Muhammad Ali, Clint Eastwood TV Appearance

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Ali and Eastwood share a light moment during their taping of The David Frost Show on October 26, 1969

Ali and Eastwood share a light moment during their taping of The David Frost Show on October 27, 1969

Legendary British television personality and interviewer David Frost regularly featured a Who’s Who from politics and entertainment on his The David Frost Show, which ran in the U.S. from 1969 to 1972. Among the regular guests that appeared: Tiny Tim (13x), Rodney Dangerfield (10x), Burt Reynolds (6x) and Joan Baez (5x).

On October 27, 1969, Muhammad Ali – who appeared on the show four times – and Clint Eastwood (a three-timer), were Frost’s guests. The then-27-year-old Ali was in the midst of being stripped of his Heavyweight boxing title due to his refusal to being drafted into U.S. military service. It was almost one year to the day before he would return to the boxing ring – on October 26, 1970 – as his comeback began against Jerry Quarry.

For his part, Eastwood was promoting his role in the musical film Paint Your Wagon. To give you a sense of where this fell in his feature film career, it was several years after his three “Spaghetti westerns” and two years before “Squint’s” iconic Dirty Harry role. The two icons seem like strange bedfellows, given the very different stances that we associate them with today, but they sure seemed to enjoy each other’s company on this occasion.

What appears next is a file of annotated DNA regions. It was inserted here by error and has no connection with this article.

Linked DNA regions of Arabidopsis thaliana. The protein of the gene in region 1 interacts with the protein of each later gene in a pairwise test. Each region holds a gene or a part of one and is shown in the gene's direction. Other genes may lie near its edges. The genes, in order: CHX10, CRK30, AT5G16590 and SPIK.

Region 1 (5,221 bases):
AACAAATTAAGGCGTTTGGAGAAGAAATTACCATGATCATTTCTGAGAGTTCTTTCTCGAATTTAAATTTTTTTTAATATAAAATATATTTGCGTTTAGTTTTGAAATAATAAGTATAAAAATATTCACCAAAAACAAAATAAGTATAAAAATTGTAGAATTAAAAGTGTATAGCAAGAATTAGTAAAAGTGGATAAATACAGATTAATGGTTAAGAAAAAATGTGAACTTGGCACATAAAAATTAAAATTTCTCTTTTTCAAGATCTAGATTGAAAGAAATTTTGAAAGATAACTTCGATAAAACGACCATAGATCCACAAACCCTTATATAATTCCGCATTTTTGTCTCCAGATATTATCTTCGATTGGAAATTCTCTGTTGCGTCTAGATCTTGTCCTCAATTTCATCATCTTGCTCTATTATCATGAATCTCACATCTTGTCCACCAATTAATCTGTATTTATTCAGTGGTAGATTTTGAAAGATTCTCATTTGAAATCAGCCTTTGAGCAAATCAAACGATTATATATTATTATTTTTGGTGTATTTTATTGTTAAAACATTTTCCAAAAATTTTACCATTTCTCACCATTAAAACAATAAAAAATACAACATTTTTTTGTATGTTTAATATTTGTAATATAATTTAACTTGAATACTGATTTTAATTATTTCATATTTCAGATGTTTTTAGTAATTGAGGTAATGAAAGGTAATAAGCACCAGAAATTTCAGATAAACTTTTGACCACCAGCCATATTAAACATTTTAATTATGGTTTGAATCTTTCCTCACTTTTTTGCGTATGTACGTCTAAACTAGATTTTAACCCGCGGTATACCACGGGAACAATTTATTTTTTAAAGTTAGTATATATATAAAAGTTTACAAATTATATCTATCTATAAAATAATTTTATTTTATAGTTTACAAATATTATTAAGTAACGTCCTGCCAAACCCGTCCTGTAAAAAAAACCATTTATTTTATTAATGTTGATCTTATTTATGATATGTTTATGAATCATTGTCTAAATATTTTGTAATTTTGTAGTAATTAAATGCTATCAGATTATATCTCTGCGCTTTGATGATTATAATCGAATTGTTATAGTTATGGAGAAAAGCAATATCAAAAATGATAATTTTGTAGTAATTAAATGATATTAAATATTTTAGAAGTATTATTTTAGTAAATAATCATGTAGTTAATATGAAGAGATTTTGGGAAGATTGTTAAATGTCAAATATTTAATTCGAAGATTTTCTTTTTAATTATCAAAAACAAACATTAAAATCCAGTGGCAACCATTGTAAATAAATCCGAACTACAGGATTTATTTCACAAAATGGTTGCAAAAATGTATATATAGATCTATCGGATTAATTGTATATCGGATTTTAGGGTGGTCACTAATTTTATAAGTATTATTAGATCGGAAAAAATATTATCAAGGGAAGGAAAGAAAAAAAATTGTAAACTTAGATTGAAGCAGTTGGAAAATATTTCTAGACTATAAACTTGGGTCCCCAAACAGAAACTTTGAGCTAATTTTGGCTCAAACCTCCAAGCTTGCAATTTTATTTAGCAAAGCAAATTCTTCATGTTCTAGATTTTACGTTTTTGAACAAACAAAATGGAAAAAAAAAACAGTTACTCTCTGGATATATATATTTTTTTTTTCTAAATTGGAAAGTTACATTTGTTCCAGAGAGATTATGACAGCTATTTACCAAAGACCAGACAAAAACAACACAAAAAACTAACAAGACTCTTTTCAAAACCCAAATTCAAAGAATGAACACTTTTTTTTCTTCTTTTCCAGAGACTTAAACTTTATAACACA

At one point, Ali says of Eastwood: “He’s a heck of an actor.” Our Classic Video…

Ali regained the Heavyweight crown in 1974 in an epic bout against George Foreman. He was diagnosed with Parkinson’s Syndrome in 1984 and the world has missed his remarkable wit since he passed on June 3, 2016.

Related: Muhammad Ali – Greatest showman of a generation

Eastwood, born May 31, 1930, has been nominated for 11 Academy Awards. He’s won four, including Best Director and Best Picture for both 1993’s Unforgiven and 2005’s Million Dollar Baby.

Frost died in 2013 at age 74.

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  1. Walt Coogan
    #1 Walt Coogan 23 July, 2016, 10:36

    Eastwood did say in 1969, “I’m against the war in Vietnam.” Five years later, he would describe himself as “liberal on civil rights.” Throughout his career, he has expressed support for racial integration and and skepticism of US wars overseas.

    Additionally, Ali would support some Republicans over the years, even endorsing Ronald Reagan in the fall of 1984. Therefore, they were not opposites on social and political issues.

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    • Karl Hughes
      Karl Hughes 2 June, 2020, 09:45

      Yes, many of Clint Eastwood’s films were popular with black audiences in the 60’s&70’s, and he was quite a liberal person by all accounts, unlike John Wayne of course.

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